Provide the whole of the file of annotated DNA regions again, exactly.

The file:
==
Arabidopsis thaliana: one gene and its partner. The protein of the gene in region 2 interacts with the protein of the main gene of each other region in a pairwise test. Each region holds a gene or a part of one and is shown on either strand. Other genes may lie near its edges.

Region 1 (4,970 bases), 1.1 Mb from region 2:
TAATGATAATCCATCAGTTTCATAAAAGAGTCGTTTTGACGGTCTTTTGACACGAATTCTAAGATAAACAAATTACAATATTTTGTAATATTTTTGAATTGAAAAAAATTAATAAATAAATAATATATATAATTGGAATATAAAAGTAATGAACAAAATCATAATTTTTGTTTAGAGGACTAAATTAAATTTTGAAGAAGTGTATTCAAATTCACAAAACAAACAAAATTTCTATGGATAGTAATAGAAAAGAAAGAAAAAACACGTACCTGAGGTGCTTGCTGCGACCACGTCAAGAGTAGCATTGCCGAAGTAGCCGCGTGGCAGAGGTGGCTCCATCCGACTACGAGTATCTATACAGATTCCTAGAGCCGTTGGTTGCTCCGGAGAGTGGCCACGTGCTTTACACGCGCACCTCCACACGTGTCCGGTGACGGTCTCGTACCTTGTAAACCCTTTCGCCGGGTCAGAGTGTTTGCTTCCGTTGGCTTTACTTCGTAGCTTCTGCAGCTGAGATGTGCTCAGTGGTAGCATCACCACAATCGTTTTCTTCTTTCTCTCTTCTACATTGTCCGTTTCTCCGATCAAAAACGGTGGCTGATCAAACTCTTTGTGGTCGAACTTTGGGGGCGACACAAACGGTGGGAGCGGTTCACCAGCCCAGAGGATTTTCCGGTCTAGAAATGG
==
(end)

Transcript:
Arabidopsis thaliana: one gene and its partner. The protein of the gene in region 2 interacts with the protein of the main gene of each other region in a pairwise test. Each region holds a gene or a part of one and is shown on either strand. Other genes may lie near its edges.

Region 1 (4,970 bases), 1.1 Mb from region 2:
TAATGATAATCCATCAGTTTCATAAAAGAGTCGTTTTGACGGTCTTTTGACACGAATTCTAAGATAAACAAATTACAATATTTTGTAATATTTTTGAATTGAAAAAAATTAATAAATAAATAATATATATAATTGGAATATAAAAGTAATGAACAAAATCATAATTTTTGTTTAGAGGACTAAATTAAATTTTGAAGAAGTGTATTCAAATTCACAAAACAAACAAAATTTCTATGGATAGTAATAGAAAAGAAAGAAAAAACACGTACCTGAGGTGCTTGCTGCGACCACGTCAAGAGTAGCATTGCCGAAGTAGCCGCGTGGCAGAGGTGGCTCCATCCGACTACGAGTATCTATACAGATTCCTAGAGCCGTTGGTTGCTCCGGAGAGTGGCCACGTGCTTTACACGCGCACCTCCACACGTGTCCGGTGACGGTCTCGTACCTTGTAAACCCTTTCGCCGGGTCAGAGTGTTTGCTTCCGTTGGCTTTACTTCGTAGCTTCTGCAGCTGAGATGTGCTCAGTGGTAGCATCACCACAATCGTTTTCTTCTTTCTCTCTTCTACATTGTCCGTTTCTCCGATCAAAAACGGTGGCTGATCAAACTCTTTGTGGTCGAACTTTGGGGGCGACACAAACGGTGGGAGCGGTTCACCAGCCCAGAGGATTTTCCGGTCTAGAAATGG